Most propeller aircraft have either a single propeller at the nose or two propellers on the wings. Nose propellers have a big disadvantage as the big fuselage can obstruct the airflow of the propeller and reduce its thrust. Wing-mounted propellers are only obstructed by the engines (which are much smaller) and the wings. Although the airflow over the wings causes some drag, it also increases the lift, while nose propellers don’t have this advantage. Nose-mounted single engine aircraft are still widely used because internal combustion engines are very big, heavy and expensive. When a single engine is sufficient, it will save a lot of cost compared to twin-engine aircraft.

Electric aircraft don’t have this problem. Electric motors are very small, very cheap and need little maintenance. As a result, it doesn’t cost much to increase the numbers of propellers. Because electric motors are very small, the engine pylons can be made much smaller to minimize the interruption of the airflow. As a result, wing-mounted electric motors should better leverage their size advantage and become the standard solution of electric aircraft. However, many experimental electric aircraft (e.g., Pipistrel Velis Electro, eFlyer 2, and eFusion) still have a single nose propeller instead of two wing propellers. So I am wondering if I overestimated the advantage of wing propellers.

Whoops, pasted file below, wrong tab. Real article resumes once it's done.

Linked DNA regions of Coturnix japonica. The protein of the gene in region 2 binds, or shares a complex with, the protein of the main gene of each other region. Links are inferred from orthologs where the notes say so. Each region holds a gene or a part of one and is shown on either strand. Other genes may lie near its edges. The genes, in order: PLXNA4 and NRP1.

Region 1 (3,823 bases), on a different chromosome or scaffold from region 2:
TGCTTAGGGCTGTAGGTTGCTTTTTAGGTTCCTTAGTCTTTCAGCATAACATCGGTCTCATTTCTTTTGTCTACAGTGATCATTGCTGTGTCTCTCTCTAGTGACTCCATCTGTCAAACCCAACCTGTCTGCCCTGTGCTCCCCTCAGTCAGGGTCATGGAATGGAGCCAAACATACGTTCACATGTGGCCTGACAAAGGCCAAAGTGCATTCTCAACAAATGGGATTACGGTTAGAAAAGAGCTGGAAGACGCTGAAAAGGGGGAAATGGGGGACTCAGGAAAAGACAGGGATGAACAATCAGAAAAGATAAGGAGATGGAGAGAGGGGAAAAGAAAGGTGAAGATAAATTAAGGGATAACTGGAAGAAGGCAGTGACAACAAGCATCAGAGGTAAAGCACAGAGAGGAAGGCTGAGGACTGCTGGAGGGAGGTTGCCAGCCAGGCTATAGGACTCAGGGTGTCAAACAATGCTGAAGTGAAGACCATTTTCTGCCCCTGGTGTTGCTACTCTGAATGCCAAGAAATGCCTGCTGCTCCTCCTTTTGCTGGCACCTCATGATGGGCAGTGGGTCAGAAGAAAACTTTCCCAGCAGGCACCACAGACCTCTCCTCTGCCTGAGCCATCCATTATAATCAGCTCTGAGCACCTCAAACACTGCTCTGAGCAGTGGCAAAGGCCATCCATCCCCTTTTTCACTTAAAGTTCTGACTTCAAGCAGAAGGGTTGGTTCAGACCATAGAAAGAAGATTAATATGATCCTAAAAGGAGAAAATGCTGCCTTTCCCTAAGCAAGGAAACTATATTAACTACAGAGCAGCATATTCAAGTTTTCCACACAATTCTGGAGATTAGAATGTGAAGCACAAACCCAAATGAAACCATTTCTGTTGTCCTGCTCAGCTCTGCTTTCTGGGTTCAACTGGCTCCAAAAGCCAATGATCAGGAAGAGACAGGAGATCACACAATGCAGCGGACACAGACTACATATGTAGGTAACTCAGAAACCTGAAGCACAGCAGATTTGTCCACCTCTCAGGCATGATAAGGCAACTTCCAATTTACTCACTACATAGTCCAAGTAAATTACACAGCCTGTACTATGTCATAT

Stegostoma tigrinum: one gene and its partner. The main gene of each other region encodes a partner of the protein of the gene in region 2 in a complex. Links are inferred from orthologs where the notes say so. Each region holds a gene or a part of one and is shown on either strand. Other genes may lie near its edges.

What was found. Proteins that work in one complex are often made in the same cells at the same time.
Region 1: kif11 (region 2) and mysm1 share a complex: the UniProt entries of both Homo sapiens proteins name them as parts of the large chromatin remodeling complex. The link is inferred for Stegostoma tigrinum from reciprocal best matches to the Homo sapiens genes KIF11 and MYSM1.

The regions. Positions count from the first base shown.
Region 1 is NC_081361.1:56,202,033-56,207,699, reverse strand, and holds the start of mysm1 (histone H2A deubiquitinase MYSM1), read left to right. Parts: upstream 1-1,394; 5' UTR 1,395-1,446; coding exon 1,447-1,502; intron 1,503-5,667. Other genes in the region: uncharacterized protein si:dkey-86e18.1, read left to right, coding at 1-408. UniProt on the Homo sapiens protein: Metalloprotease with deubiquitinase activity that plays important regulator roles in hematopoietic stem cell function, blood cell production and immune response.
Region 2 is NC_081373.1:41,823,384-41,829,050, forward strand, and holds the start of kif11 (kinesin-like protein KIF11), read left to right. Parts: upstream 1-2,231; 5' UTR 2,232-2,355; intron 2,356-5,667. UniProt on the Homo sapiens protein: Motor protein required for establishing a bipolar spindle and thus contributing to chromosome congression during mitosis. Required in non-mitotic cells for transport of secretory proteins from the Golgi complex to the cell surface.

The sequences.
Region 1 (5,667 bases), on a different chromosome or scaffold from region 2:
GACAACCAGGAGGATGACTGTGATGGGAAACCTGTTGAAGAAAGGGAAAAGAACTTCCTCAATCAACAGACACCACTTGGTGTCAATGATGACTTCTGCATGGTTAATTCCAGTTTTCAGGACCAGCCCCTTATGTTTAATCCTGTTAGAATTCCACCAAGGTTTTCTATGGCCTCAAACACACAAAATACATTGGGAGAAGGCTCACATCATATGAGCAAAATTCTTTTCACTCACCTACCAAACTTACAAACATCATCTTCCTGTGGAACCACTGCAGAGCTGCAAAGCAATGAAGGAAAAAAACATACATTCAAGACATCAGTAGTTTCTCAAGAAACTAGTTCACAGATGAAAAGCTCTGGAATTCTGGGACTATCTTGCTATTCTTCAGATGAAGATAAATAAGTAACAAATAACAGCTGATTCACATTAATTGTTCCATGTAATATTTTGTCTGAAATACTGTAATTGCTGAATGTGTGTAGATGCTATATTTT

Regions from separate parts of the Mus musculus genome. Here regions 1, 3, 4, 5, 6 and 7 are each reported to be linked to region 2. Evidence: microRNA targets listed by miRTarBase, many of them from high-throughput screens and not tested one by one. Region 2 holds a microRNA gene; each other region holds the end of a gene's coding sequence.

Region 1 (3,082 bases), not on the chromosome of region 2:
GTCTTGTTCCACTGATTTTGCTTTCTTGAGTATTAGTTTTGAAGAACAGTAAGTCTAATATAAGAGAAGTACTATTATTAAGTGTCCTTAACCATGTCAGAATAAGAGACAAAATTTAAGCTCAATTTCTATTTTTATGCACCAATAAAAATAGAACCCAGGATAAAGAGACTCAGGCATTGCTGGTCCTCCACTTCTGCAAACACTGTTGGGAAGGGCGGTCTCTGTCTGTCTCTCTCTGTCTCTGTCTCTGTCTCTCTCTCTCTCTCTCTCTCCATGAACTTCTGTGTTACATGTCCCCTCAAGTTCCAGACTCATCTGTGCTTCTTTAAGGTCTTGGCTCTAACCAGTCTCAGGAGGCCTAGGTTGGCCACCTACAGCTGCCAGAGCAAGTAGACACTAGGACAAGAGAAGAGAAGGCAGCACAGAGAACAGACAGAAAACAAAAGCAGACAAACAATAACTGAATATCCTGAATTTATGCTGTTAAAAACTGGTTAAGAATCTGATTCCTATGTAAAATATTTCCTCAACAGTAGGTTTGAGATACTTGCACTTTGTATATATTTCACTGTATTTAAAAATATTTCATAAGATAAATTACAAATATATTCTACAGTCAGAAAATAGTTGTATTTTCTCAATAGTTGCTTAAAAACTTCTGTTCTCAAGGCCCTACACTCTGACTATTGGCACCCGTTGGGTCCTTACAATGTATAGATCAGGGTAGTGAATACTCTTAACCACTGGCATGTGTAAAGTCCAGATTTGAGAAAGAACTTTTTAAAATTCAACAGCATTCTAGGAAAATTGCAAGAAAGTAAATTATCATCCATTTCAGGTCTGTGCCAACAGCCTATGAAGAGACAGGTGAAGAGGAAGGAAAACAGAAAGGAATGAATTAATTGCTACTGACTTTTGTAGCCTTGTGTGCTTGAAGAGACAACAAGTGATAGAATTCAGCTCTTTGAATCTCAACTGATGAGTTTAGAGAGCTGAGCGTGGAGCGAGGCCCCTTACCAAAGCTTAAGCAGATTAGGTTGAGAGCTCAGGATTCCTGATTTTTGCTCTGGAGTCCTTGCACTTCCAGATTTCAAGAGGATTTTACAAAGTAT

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    $\begingroup$ Considering how many aircraft have nose/center-line mounted engines and how many have wing mounted engines, one would be hard pressed to claim that one is a "better idea" than the other. As in all aspects of aircraft design, there are a series of trade-offs made, and in some cases (most notably those with odd numbers of engines), the nose is deemed a highly desirable location to mount an engine. $\endgroup$
    – FreeMan
    Aug 25, 2022 at 16:14

3 Answers 3